The Top Ten Shows in Europe of 2022

From Cyprien Galliard’s triumphant homecoming in Paris to Bruno Zhu’s Barcelona debut, these are the best exhibitions of the year

BY Chloe Stead in EU Reviews , Exhibition Reviews | 05 DEC 22

After two-plus years of COVID-19 lockdown measures, 2022 marked the welcome return of (relatively) carefree exhibition viewing. While it would have been easy to fill this list with one of the many blockbuster shows and biennales from this year, a number of which were postponed from 2020 or 2021, I have split the ticket by choosing a few smaller, modest offerings by emerging artists, many of whom I suspect we will see more of in 2023. So, in no particular order, here are my picks for the best shows in Europe – from Cyprien Galliard’s triumphant homecoming in Paris to Bruno Zhu’s Barcelona debut.

Marlene Dumas

Palazzo Grassi

Venice, Italy

Marlene Dumas, The Painter, 1994, oil on canvas, 2 × 1 m. Courtesy: the artist

Although ‘The Milk of Dreams’, the central exhibition at this year’s Venice Biennale, almost made the cut, for me, Marlene Dumas’s ‘Open End’ was the city’s true standout. The show, which united more than 100 works produced between 1986 and the present day, is the only monographic exhibition by a female artist at either of Francois Pinault’s Venice spaces. In her glowing review, Hettie Judah argued that in light of this historic first, it feels significant that Dumas honoured the influence of others, including her infant daughter (The Painter, 1994) and long-term partner, Jan Andriesse, who she wrote ‘smiles at us from the languorously sexy The Particularity of Nakedness (1987)’. Eroticism is on display throughout the exhibition, but so, too, is death. ‘With her images of the dead or murderous,’ writes Judah, ‘Dumas plays with our animal instincts. Like Leontius in Plato’s Republic (c. 375 BCE), she positions us at an oozing line between our desire to look and and our disgust in succumbing to it.’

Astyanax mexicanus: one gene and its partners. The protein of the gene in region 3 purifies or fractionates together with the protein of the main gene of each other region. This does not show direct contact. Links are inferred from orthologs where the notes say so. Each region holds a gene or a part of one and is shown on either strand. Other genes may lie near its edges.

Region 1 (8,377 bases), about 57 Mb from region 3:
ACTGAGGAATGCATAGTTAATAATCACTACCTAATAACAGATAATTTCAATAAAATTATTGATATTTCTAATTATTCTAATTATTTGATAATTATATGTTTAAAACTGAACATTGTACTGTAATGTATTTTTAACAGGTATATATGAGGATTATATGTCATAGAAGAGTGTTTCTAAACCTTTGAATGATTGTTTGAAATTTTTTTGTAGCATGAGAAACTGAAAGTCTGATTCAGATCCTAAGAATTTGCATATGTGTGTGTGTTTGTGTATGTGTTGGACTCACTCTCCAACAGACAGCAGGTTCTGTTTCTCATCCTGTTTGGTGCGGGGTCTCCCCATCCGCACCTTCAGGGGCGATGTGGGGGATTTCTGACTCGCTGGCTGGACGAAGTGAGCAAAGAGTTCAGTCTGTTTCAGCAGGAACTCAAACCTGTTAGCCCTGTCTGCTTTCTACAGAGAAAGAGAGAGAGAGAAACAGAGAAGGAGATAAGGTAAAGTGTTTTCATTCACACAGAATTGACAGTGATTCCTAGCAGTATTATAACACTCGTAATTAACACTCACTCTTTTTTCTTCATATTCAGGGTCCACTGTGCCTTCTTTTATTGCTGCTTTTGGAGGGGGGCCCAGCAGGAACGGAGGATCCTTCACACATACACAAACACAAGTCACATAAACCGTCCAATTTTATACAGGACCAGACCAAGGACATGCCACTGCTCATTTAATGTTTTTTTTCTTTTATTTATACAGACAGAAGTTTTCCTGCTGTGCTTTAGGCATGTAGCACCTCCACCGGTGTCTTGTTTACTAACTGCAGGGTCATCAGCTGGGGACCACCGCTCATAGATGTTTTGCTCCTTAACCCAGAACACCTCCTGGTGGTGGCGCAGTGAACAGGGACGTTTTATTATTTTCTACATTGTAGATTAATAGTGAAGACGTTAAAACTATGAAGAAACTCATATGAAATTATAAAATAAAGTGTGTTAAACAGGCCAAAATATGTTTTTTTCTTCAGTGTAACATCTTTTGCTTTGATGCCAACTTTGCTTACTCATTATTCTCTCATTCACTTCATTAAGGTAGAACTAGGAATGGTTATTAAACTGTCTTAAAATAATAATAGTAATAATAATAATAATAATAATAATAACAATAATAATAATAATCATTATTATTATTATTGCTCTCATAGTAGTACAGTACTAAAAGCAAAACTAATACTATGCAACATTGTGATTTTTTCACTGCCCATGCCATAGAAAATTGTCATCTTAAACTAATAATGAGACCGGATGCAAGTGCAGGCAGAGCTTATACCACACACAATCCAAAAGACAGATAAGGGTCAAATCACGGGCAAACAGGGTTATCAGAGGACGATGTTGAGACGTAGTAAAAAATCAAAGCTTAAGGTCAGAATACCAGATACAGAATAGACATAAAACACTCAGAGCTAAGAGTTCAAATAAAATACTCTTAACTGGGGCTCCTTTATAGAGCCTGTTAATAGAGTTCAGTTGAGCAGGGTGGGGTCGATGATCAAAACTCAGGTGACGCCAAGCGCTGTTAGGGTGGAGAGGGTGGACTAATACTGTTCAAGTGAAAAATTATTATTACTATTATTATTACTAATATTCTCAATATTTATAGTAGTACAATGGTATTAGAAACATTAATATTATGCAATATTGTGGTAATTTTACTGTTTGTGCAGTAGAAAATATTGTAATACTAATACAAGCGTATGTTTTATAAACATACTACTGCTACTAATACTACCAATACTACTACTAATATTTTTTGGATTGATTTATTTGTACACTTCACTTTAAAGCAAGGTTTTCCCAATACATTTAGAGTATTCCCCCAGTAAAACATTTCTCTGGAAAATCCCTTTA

Louise Bourgeois

Kunstmuseum Basel & Gropius Bau

Basel, Switzerland & Berlin, Germany

Louise Bourgeois
Louise Bourgeois, Spider, 1997, steel, tapestry, wood, glass, fabric, rubber, silver, gold and bone, 4.5 × 6.7 × 5.2 m. Courtesy: © The Easton Foundation/VAGA at ARS, NY and DACS, London 2021; photograph: Maximilian Geuter

While it would arguably be difficult to put on a bad exhibition of Louise Bougeois’s work, these two shows deserve a special mention for their sharp focus on two aspects of the late artist’s practice: her writing and fabric sculptures. ‘Contrary to the exhibition’s title, the written word is far from violent,' wrote Sam Moore about ‘The Violence of Handwriting Across a Page’, at Kunstmuseum Basel. ‘Instead, it becomes a link between the physical and the abstract, often in tension in Bourgeois’s work, and the old and new.’ Similarly, in ‘The Woven Child’, which opened at London’s Hayward Gallery before travelling to Gropius Bau, Berlin, the focus on fabric and woven work ‘offers another perspective on the themes to which Bourgeois returned throughout her career. What does it mean to be torn apart by trauma, only to be able somehow to put yourself back together again?’